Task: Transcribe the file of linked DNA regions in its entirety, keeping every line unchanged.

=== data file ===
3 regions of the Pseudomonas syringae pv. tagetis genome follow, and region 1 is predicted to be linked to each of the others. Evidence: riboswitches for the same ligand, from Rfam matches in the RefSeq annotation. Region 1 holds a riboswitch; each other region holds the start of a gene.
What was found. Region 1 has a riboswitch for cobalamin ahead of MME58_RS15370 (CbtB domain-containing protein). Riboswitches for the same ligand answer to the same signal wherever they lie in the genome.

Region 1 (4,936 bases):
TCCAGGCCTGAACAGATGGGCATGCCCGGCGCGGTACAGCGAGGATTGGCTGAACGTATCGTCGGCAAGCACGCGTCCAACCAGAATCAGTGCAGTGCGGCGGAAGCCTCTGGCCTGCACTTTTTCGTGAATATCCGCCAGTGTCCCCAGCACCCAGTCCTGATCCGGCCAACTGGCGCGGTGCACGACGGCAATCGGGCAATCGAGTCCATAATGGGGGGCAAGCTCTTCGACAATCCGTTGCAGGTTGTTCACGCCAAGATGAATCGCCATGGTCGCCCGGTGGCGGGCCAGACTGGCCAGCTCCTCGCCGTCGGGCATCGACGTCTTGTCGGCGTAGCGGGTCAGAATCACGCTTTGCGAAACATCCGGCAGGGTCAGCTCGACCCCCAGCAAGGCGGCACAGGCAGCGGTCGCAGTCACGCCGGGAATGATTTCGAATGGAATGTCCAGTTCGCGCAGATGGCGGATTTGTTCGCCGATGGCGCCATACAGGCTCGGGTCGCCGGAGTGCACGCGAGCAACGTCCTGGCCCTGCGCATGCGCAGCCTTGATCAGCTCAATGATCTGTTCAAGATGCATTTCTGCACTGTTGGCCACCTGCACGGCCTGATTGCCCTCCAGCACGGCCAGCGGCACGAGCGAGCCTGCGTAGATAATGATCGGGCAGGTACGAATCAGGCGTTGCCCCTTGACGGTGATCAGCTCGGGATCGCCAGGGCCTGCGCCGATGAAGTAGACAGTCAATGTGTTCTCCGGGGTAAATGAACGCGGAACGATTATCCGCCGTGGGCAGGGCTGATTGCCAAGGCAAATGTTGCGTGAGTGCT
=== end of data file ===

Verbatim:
3 regions of the Pseudomonas syringae pv. tagetis genome follow, and region 1 is predicted to be linked to each of the others. Evidence: riboswitches for the same ligand, from Rfam matches in the RefSeq annotation. Region 1 holds a riboswitch; each other region holds the start of a gene.
What was found. Region 1 has a riboswitch for cobalamin ahead of MME58_RS15370 (CbtB domain-containing protein). Riboswitches for the same ligand answer to the same signal wherever they lie in the genome.

Region 1 (4,936 bases):
TCCAGGCCTGAACAGATGGGCATGCCCGGCGCGGTACAGCGAGGATTGGCTGAACGTATCGTCGGCAAGCACGCGTCCAACCAGAATCAGTGCAGTGCGGCGGAAGCCTCTGGCCTGCACTTTTTCGTGAATATCCGCCAGTGTCCCCAGCACCCAGTCCTGATCCGGCCAACTGGCGCGGTGCACGACGGCAATCGGGCAATCGAGTCCATAATGGGGGGCAAGCTCTTCGACAATCCGTTGCAGGTTGTTCACGCCAAGATGAATCGCCATGGTCGCCCGGTGGCGGGCCAGACTGGCCAGCTCCTCGCCGTCGGGCATCGACGTCTTGTCGGCGTAGCGGGTCAGAATCACGCTTTGCGAAACATCCGGCAGGGTCAGCTCGACCCCCAGCAAGGCGGCACAGGCAGCGGTCGCAGTCACGCCGGGAATGATTTCGAATGGAATGTCCAGTTCGCGCAGATGGCGGATTTGTTCGCCGATGGCGCCATACAGGCTCGGGTCGCCGGAGTGCACGCGAGCAACGTCCTGGCCCTGCGCATGCGCAGCCTTGATCAGCTCAATGATCTGTTCAAGATGCATTTCTGCACTGTTGGCCACCTGCACGGCCTGATTGCCCTCCAGCACGGCCAGCGGCACGAGCGAGCCTGCGTAGATAATGATCGGGCAGGTACGAATCAGGCGTTGCCCCTTGACGGTGATCAGCTCGGGATCGCCAGGGCCTGCGCCGATGAAGTAGACAGTCAATGTGTTCTCCGGGGTAAATGAACGCGGAACGATTATCCGCCGTGGGCAGGGCTGATTGCCAAGGCAAATGTTGCGTGAGTGCT